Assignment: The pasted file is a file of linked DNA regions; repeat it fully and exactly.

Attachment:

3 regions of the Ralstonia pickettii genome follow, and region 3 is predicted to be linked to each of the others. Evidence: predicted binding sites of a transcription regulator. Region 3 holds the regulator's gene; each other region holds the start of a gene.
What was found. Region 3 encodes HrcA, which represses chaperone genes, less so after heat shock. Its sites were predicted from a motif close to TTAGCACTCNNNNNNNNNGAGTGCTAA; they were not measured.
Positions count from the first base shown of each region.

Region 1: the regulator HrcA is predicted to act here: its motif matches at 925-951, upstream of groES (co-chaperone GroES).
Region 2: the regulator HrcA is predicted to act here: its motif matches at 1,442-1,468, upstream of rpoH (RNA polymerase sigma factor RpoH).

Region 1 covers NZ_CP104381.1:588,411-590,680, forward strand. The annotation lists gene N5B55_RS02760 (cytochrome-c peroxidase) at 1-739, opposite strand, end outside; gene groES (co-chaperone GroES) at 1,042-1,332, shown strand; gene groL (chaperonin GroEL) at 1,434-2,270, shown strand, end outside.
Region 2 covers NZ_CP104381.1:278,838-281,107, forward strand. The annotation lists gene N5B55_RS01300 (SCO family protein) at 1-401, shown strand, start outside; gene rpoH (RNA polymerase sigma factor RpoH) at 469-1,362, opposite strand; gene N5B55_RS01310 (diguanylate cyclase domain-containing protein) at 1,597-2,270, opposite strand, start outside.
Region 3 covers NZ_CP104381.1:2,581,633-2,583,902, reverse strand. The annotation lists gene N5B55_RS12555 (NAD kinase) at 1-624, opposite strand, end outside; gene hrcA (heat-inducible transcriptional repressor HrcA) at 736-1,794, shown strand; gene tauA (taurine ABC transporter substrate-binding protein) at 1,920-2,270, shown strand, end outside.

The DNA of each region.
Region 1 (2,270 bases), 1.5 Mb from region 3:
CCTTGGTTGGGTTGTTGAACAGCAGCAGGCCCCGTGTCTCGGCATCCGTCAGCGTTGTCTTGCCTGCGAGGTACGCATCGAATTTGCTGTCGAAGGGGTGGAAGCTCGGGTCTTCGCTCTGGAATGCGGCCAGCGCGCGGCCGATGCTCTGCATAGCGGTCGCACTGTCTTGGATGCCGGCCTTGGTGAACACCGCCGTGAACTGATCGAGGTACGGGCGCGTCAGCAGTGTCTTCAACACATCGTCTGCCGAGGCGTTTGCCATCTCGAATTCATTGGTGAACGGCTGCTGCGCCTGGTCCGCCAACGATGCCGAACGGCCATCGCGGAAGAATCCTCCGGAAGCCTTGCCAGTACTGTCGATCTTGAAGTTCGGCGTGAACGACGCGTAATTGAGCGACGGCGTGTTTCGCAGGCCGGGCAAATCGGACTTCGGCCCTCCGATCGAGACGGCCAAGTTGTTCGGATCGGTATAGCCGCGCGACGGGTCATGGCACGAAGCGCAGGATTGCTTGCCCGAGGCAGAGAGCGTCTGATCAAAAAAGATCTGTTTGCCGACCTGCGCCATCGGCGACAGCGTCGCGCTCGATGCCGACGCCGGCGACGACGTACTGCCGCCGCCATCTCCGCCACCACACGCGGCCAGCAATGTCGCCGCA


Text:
3 regions of the Ralstonia pickettii genome follow, and region 3 is predicted to be linked to each of the others. Evidence: predicted binding sites of a transcription regulator. Region 3 holds the regulator's gene; each other region holds the start of a gene.
What was found. Region 3 encodes HrcA, which represses chaperone genes, less so after heat shock. Its sites were predicted from a motif close to TTAGCACTCNNNNNNNNNGAGTGCTAA; they were not measured.
Positions count from the first base shown of each region.

Region 1: the regulator HrcA is predicted to act here: its motif matches at 925-951, upstream of groES (co-chaperone GroES).
Region 2: the regulator HrcA is predicted to act here: its motif matches at 1,442-1,468, upstream of rpoH (RNA polymerase sigma factor RpoH).

Region 1 covers NZ_CP104381.1:588,411-590,680, forward strand. The annotation lists gene N5B55_RS02760 (cytochrome-c peroxidase) at 1-739, opposite strand, end outside; gene groES (co-chaperone GroES) at 1,042-1,332, shown strand; gene groL (chaperonin GroEL) at 1,434-2,270, shown strand, end outside.
Region 2 covers NZ_CP104381.1:278,838-281,107, forward strand. The annotation lists gene N5B55_RS01300 (SCO family protein) at 1-401, shown strand, start outside; gene rpoH (RNA polymerase sigma factor RpoH) at 469-1,362, opposite strand; gene N5B55_RS01310 (diguanylate cyclase domain-containing protein) at 1,597-2,270, opposite strand, start outside.
Region 3 covers NZ_CP104381.1:2,581,633-2,583,902, reverse strand. The annotation lists gene N5B55_RS12555 (NAD kinase) at 1-624, opposite strand, end outside; gene hrcA (heat-inducible transcriptional repressor HrcA) at 736-1,794, shown strand; gene tauA (taurine ABC transporter substrate-binding protein) at 1,920-2,270, shown strand, end outside.

The DNA of each region.
Region 1 (2,270 bases), 1.5 Mb from region 3:
CCTTGGTTGGGTTGTTGAACAGCAGCAGGCCCCGTGTCTCGGCATCCGTCAGCGTTGTCTTGCCTGCGAGGTACGCATCGAATTTGCTGTCGAAGGGGTGGAAGCTCGGGTCTTCGCTCTGGAATGCGGCCAGCGCGCGGCCGATGCTCTGCATAGCGGTCGCACTGTCTTGGATGCCGGCCTTGGTGAACACCGCCGTGAACTGATCGAGGTACGGGCGCGTCAGCAGTGTCTTCAACACATCGTCTGCCGAGGCGTTTGCCATCTCGAATTCATTGGTGAACGGCTGCTGCGCCTGGTCCGCCAACGATGCCGAACGGCCATCGCGGAAGAATCCTCCGGAAGCCTTGCCAGTACTGTCGATCTTGAAGTTCGGCGTGAACGACGCGTAATTGAGCGACGGCGTGTTTCGCAGGCCGGGCAAATCGGACTTCGGCCCTCCGATCGAGACGGCCAAGTTGTTCGGATCGGTATAGCCGCGCGACGGGTCATGGCACGAAGCGCAGGATTGCTTGCCCGAGGCAGAGAGCGTCTGATCAAAAAAGATCTGTTTGCCGACCTGCGCCATCGGCGACAGCGTCGCGCTCGATGCCGACGCCGGCGACGACGTACTGCCGCCGCCATCTCCGCCACCACACGCGGCCAGCAATGTCGCCGCA